This past weekend, we walked for about 12 miles in and around Hampstead and particularly enjoyed Hampstead Heath.
I was, naturally, fixated on observing all of the dogs, who get to run around the gigantic park off leash. Hampstead Heath is like an enormous, boundary-less dog park, and the dogs all appeared to be in heaven. And per usual here in London, they were all behaving beautifully. I didn’t see a single fight or tussle. Many of the dogs ignored each other, and if they did stop to greet each other, it was very brief and polite.
Quick phone photos of a small fraction of all of the dogs we saw:
(*The only anxious dog I saw was a German shepherd puppy. Go figure. We asked to pet her, and she was a fluffy bundle of nerves, about 12 weeks old. She was crying because she couldn’t bite the wheels of a child’s tricycle. Her back hocks were horribly misshapen and she had no strength at all in her back end. I hate seeing that. I really do.)
More than anything, this park made me wish our girls could have been raised in London. I daresay they would have been so much more well-adjusted in public, if they had had regular access to such immense and beautiful off-leash places. Definitely something to keep working on once we come home in August.
Visiting this park inspired me to visit more of the parks in our area back home. We don’t have an off-leash space quite to this degree of magnificence, but we do have some safe trails to practice recall. I am inspired!
Do you have an off-leash area near where you live?
“We can trust animals to be themselves, and because of that, in some ineffable way they help connect us to a better part of ourselves, to the more authentic self we long to be. In their inability to be anything but genuine, animals remind us of the ways in which we are imperfect and the ways in which we can be a little kinder, a little more generous, a little braver.”
— Tai Moses, Zooburbia
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I recently finished this pretty little book, a series of short essays about the author’s observations of animals (mostly wildlife, but a few cats and dogs thrown in there for good measure). I liked this sentiment, particularly, about the emotional example animals can set for us.
Wishing you a very happy Friday and a peaceful weekend.
“This you’ll call sentimental — perhaps — but then a dog somehow represents — no, I can’t think of the word — the private side of life — the play side.”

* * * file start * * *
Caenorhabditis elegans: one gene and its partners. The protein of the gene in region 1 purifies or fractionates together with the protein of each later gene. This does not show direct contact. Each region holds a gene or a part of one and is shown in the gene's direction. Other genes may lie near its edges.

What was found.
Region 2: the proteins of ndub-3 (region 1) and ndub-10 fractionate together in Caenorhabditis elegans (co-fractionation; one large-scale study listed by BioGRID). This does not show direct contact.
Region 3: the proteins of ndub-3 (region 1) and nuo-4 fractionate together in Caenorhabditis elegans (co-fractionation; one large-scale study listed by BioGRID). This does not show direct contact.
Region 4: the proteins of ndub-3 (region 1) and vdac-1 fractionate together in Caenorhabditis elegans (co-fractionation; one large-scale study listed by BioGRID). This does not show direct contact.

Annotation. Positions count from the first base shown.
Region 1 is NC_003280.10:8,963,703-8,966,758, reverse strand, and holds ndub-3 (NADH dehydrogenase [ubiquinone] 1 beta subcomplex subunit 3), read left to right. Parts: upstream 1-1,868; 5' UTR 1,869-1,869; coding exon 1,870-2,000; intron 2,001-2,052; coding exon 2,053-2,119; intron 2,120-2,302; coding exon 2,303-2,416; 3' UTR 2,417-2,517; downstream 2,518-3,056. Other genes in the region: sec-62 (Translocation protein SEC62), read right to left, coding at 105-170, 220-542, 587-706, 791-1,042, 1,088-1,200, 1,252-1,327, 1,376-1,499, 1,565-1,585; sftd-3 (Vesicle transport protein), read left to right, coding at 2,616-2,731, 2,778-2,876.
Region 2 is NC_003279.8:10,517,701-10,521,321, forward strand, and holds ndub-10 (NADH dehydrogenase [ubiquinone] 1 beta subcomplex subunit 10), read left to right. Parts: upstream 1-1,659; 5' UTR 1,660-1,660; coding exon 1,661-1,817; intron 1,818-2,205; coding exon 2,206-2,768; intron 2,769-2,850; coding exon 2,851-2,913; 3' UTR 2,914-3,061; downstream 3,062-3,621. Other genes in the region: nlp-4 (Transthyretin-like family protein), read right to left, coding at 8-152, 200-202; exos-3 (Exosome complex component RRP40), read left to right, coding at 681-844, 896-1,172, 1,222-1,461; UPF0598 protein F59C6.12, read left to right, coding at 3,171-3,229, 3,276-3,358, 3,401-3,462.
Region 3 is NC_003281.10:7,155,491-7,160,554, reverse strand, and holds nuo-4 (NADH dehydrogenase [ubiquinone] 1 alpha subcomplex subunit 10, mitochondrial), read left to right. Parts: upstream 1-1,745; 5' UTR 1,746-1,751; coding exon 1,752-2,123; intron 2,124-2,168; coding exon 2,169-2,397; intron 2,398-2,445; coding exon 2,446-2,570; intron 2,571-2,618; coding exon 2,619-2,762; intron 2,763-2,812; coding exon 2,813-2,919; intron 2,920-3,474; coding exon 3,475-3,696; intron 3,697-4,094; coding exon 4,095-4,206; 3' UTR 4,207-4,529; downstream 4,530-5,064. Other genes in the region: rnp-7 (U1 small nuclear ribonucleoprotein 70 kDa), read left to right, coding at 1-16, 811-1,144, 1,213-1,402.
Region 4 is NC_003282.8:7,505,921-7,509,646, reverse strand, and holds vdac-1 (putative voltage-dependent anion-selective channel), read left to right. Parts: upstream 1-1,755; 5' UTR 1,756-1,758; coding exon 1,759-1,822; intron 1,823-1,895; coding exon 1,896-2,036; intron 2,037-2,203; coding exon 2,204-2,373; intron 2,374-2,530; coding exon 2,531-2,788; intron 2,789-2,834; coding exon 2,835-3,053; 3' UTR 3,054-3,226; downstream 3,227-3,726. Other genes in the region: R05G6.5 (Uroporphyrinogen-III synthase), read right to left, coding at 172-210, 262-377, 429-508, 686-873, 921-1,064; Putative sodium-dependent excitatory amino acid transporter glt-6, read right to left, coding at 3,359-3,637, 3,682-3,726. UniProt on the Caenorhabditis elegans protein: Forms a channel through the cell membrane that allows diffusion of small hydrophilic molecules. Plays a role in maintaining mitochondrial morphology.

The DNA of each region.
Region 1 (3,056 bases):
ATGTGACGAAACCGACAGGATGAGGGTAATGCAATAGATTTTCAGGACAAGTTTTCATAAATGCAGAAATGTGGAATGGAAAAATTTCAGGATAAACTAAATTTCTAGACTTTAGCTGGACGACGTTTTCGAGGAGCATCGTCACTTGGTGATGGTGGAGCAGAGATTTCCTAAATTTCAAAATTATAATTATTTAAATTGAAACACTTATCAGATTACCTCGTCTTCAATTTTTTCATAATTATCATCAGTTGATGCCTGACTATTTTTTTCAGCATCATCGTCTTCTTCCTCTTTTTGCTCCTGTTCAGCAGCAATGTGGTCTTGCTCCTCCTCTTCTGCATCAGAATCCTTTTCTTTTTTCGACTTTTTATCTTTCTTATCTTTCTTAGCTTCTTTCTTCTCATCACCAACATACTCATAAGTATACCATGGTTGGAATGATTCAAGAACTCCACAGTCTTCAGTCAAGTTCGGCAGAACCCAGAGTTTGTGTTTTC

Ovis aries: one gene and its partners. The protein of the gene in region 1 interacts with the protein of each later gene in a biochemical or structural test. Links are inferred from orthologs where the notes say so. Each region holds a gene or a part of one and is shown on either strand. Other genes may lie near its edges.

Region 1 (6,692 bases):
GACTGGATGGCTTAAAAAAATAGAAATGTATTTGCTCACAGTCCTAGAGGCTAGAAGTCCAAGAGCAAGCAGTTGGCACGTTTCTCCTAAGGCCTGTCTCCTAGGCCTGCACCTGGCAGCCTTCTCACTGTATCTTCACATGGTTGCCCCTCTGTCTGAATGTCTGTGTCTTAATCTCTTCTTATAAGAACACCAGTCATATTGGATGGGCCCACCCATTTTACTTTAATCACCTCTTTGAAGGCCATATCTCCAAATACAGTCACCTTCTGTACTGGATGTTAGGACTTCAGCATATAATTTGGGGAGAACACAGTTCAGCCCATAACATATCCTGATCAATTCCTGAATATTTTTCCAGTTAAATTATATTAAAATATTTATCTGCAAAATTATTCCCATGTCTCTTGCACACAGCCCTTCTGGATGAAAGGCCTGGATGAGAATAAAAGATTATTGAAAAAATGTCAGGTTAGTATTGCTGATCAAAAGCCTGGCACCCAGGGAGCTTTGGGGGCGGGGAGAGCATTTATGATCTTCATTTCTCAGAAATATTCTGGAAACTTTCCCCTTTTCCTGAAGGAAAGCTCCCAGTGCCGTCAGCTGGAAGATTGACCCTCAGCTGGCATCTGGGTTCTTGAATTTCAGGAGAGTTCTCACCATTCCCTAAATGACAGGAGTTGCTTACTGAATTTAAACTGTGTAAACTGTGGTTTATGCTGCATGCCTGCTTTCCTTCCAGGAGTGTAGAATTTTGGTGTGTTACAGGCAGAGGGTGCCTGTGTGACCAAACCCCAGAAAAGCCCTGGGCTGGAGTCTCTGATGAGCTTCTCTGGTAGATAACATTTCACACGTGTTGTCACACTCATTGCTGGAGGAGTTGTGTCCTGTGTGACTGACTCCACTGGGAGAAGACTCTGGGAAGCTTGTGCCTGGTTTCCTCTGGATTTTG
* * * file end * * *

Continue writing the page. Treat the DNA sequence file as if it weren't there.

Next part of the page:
— Virginia Woolf
How I love my Woolf, always hedging, always qualifying, but almost always accurate. She certainly loved her spaniels, and she wrote a really perceptive and charming novella from the perspective of Elizabeth Barrett Browning’s spaniel Flush. Highly recommended to literary dog lovers.
It is with great delight that I introduce you to Pyrrha’s new “aunt,” Georgia!
My husband’s parents just adopted this precious puppy, their first official “foster failure.” My in-laws are generous, loving advocates of their local lab rescue and they have served as a foster home for labs in need for about a year now.
Just about a week ago, however, little miss Georgia came tumbling into their lives and they just couldn’t say no. I mean, could you?? Look at that face!
From these photos, I’d guess that Georgia was some kind of golden retriever/spaniel mix. She’s only 7 weeks old right now. What would you guess her lineage is?
We hope to take a trip to see them and meet Georgia very soon. Welcome to the family, little girl. You are one lucky pup!
Dog-related links from around the Web this past week:
The Furry Ties That Bind. A beautiful post that reflects on what it is that makes us dog people, tracing the deep connection that children often feel with dogs. (City Dog/Country Dog)
You Don’t Have To… This post by trainer Tena is a great reminder that there are multiple alternatives to any given technique or method. It’s relieving to read. I’ve had lots of people tell me that I HAVE to use a prong/choke collar if I get a German shepherd, that I have to use physical punishments, etc. As Tena would say, “You don’t have to.” There are other alternatives. Don’t do anything that makes you feel uncomfortable or uneasy when it comes to training your dog. (Success Just Clicks)
AKC’s Top 11 Dog Breeds by City. This is an interesting report: Do certain cities prefer different breeds? It seems so! What breeds do you think are most popular in your city? And what does that say about your city? I think Charlottesville probably has a higher proportion of setters and spaniels than most cities; they seem to complement the landed gentry image that is somewhat prevalent around here. Here’s the more complete 2011 AKC breed report by city. (Woof Report)